It has been the wettest October ever in NSW and in many northern Victoria centres and across the Murray-Darling Basin. The average rainfall in October of close to 150 millimetres was almost four times the average and well above the previous record of 102mm in 1950.
The rain temporarily eased at the end of October with the Southern Annular Mode taking a brief dive into the negative. However, SAM is likely to return to a positive phase during November and remain generally positive into early summer. This development, combined with a feeling that the latest La Nina event could have reached its peak, are at least weak signs that less extreme weather could follow.
However, even if it has peaked, which is still only conjecture, at least a weakening La Nina will be around until the end of the year, resulting in at least average rainfall and probably still above average rainfall over large parts of eastern Australia for another couple of months.
At the moment, the La Nina is likely to continue until summer 2022-23 with a 75 percent probability of that occurring. The Southern Ocean Index is remaining strongly positive with the 30-day running mean sitting around +18 and showing no immediate signs of decreasing. However, a transition to ENSO-neutral is likely during Feb-Apr 2023 with the chance of La Nina persisting a little over 40pc while ENSO-neutral is a little over 50pc chance. In other words, the La Nina is likely to pass but this is by no means certain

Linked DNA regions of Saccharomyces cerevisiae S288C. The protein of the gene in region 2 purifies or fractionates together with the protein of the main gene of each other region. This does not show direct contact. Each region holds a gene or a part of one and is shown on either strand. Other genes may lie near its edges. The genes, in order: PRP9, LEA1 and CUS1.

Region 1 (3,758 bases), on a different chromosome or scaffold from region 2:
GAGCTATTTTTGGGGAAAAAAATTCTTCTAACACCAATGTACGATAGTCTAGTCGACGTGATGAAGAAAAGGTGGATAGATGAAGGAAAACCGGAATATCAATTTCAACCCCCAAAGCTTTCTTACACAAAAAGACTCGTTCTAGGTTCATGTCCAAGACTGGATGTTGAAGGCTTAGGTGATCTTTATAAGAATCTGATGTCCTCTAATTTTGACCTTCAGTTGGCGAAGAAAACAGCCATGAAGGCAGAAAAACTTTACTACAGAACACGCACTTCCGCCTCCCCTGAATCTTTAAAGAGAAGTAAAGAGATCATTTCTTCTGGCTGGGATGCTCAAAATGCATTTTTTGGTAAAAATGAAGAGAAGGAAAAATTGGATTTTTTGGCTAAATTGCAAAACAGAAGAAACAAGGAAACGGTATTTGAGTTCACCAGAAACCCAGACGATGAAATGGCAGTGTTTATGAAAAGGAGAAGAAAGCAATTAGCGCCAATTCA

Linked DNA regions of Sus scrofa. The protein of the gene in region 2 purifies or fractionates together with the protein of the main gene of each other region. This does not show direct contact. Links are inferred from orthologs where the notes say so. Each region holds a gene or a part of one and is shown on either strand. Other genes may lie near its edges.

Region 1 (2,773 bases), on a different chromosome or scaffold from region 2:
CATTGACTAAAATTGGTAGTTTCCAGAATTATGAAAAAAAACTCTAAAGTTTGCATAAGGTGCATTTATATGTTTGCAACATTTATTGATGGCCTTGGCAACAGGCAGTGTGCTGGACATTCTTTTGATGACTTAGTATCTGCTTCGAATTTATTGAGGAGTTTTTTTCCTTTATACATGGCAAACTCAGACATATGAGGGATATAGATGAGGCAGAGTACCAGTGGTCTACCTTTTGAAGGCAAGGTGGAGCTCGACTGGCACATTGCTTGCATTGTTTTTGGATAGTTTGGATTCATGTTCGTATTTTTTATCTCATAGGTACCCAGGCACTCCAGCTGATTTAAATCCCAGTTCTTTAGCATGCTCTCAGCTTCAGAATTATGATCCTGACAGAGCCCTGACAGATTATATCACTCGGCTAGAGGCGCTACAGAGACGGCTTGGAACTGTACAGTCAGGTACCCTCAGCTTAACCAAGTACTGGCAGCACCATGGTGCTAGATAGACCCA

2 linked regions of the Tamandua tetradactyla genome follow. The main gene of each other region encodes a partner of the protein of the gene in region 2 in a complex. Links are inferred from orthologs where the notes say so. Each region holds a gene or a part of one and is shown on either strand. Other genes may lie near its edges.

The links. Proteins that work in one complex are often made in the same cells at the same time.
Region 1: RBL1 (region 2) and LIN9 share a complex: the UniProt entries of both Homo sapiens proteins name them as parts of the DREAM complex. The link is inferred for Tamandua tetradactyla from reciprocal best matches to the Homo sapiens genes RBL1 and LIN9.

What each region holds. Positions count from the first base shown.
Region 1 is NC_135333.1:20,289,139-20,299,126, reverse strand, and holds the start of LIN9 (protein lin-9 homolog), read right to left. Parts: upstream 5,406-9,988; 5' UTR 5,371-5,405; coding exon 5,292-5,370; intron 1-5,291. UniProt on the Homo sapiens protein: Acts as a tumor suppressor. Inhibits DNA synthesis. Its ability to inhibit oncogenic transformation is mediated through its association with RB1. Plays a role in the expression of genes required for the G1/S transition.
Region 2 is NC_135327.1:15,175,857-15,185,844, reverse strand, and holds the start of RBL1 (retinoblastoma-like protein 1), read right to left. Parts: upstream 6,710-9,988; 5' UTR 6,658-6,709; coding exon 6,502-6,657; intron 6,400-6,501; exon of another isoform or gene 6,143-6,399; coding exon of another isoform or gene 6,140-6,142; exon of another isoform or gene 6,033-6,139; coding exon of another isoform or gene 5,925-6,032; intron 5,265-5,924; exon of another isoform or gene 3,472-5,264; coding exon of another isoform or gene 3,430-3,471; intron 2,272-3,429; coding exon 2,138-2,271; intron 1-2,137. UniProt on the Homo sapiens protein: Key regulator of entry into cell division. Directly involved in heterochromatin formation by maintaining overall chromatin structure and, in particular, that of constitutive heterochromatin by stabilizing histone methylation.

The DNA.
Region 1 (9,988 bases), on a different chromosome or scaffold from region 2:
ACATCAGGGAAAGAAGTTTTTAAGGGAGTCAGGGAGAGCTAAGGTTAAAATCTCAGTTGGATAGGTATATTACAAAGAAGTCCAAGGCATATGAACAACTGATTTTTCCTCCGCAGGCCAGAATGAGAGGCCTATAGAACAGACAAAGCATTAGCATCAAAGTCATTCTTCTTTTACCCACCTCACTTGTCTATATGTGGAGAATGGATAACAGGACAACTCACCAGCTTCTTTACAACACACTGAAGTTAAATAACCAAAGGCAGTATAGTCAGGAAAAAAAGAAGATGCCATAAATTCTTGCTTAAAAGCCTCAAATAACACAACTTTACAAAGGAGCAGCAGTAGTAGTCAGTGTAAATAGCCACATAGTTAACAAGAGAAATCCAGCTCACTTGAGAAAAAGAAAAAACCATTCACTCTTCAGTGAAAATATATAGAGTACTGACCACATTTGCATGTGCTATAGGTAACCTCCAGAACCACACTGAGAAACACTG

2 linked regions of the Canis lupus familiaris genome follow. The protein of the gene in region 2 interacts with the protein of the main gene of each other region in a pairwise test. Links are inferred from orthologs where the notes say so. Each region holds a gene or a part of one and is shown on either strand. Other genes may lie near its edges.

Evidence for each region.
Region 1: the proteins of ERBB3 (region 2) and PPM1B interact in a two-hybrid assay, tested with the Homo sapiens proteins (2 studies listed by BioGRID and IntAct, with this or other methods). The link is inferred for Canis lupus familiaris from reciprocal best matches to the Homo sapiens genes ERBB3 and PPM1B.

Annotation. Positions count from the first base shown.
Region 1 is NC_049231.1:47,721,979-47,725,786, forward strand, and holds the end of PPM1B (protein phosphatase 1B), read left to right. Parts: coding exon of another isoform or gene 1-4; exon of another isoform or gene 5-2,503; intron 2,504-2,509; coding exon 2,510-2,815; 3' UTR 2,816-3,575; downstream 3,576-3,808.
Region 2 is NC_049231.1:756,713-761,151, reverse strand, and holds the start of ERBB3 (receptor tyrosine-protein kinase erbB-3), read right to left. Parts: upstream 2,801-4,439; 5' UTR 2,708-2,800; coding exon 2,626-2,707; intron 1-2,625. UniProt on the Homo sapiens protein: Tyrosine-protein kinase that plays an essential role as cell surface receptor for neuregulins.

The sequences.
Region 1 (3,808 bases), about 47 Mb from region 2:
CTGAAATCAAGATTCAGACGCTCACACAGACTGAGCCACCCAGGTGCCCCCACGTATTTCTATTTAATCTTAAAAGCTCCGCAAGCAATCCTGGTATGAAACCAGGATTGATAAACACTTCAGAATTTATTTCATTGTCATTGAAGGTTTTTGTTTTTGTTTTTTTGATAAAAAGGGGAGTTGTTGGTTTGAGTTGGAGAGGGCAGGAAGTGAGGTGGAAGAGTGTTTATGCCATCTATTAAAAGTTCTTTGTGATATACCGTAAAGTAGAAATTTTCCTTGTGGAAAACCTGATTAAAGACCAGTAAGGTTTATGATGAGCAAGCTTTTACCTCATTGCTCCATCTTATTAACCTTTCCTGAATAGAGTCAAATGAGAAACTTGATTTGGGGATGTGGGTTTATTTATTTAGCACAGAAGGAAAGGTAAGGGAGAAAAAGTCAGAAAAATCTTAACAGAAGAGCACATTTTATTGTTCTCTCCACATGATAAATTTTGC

To the west there has been little change to the current set-up, with a weak negative Indian Ocean Dipole forecast for the period from November through to the end of summer. As stated previously, the IOD has minimal effect on Australian rainfall patterns during this time but being negative can still help with creating occasional rain events.
In the tropics, the Madden-Julian Oscillation is at moderate strength but to the east of northern Australia. Current modelling shows the MJO is likely to track slowly further away to the east thus losing any influence on Australia. However, it may contribute to temporarily weakening the south east trade winds over the tropical Pacific and this could be a trigger for the decrease in the influence of the La Nina event.
So what all this means is that above average rainfall is likely to continue for the rest of the year but the chances will decrease into summer. Remember, a neutral pattern can still be responsible for major rain events. However, by autumn there is only a 50pc chance of above average rainfall.